Latin America, Caribbean unite to support Ecuador over Assange

Permanent council of the Organization of American States in Washington (Reuters / Jason Reed)
All the members of the Organization of American States, except for the US and Canada, have stated their solidarity and support of Ecuador’s decision to grant asylum to Julian Assange at a meeting of 35-member bloc in Washington.

Senior officials from all states of the Americas adopted a resolution of solidarity with Ecuador. They reaffirmed their “respect of sovereignty” and denounced “the use of forces in solving conflicts.”

All members approved the full text of the document except for Canada and the United States, which refused to express “solidarity” with Quito.

The meeting was called by Ecuador which stated that Britain had threatened to storm its embassy in London to arrest WikiLeaks founder Julian Assange, who had taken refuge there.

The final version of the resolution, however, did not include reference to the alleged UK threats due to objections from the United States, Canada, Panama, Trinidad and Tobago and others.

Britain, which has observer status at the OAS, insisted it had made no such threats.

"I would like to state unequivocally at the outset that at no time has the British government made any threat against the embassy of Ecuador. Respect for and compliance with international law is at the heart of the foreign policy of the United Kingdom," Deputy Head of Mission at the British Embassy in Washington Philip Barton said.

During the debate Ecuadoran Foreign Minister Ricardo Patino condemned Britain for what he called an "assault on our sovereignty."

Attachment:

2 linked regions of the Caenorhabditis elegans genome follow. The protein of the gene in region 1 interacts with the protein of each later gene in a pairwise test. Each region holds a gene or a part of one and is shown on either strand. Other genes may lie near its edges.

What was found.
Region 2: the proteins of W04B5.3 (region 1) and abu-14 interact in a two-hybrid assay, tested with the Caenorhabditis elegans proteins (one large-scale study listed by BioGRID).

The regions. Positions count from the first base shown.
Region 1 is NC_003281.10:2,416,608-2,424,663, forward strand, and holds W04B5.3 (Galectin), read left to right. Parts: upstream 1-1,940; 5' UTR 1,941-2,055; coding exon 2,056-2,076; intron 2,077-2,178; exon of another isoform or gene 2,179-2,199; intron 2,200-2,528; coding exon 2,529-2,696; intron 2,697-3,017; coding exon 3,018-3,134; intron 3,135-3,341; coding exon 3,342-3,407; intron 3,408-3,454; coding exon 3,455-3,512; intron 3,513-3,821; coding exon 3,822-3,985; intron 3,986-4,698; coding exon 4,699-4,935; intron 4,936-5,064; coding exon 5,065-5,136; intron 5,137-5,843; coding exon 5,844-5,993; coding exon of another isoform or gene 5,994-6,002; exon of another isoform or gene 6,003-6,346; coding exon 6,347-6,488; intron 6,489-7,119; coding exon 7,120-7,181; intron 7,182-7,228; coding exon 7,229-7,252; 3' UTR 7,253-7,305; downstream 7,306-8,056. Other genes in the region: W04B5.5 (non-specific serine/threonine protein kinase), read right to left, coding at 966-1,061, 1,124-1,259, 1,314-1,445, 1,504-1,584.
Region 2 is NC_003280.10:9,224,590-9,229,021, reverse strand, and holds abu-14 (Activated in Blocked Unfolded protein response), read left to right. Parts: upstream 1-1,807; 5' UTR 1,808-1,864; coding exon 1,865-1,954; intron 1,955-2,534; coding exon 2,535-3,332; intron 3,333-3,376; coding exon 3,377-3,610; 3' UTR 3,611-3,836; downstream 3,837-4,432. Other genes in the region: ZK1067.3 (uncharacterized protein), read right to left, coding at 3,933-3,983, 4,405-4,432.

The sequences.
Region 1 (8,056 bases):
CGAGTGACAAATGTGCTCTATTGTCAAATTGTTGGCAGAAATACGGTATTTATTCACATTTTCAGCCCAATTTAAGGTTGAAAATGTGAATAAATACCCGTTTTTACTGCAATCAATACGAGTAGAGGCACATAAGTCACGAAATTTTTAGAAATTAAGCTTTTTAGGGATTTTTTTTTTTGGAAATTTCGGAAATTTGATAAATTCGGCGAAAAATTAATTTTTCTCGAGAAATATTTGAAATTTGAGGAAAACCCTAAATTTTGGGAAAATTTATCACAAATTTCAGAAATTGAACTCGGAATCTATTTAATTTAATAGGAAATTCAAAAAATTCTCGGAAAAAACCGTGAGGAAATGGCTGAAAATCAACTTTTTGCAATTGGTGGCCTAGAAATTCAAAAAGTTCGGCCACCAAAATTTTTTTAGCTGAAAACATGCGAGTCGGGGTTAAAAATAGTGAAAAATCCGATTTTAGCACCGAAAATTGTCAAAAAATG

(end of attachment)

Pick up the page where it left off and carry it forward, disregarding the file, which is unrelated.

The United States did not vote against the resolution, but a US State Department representative once again urged the OAS to allow Ecuador, Sweden and the United Kingdom to resolve the matter among themselves.

"It involves matters of criminal justice, European law and the sovereign extradition arrangements between the United Kingdom and Sweden, two nations with very well-respected judicial systems," said US Department of State representative John D. Feeley.

Following the OAS meeting, Ecuador’s President Rafael Correa expressed his gratitude to the Latin American states that backed Quito in a televised address.

"We don't have anything other than words of gratitude to our brothers of Latin America, to their governments, their people for their overwhelming and decided support for the sovereign position of Ecuador, and the rejection of this explicit threat to enter an embassy and arrest a person granted diplomatic asylum," he said on Friday.

Earlier, the Ecuadorian president said in an exclusive interview with RT that “Once we granted asylum to Assange, he is under the protection of Ecuador, and we will do everything to make sure this protection is effective.”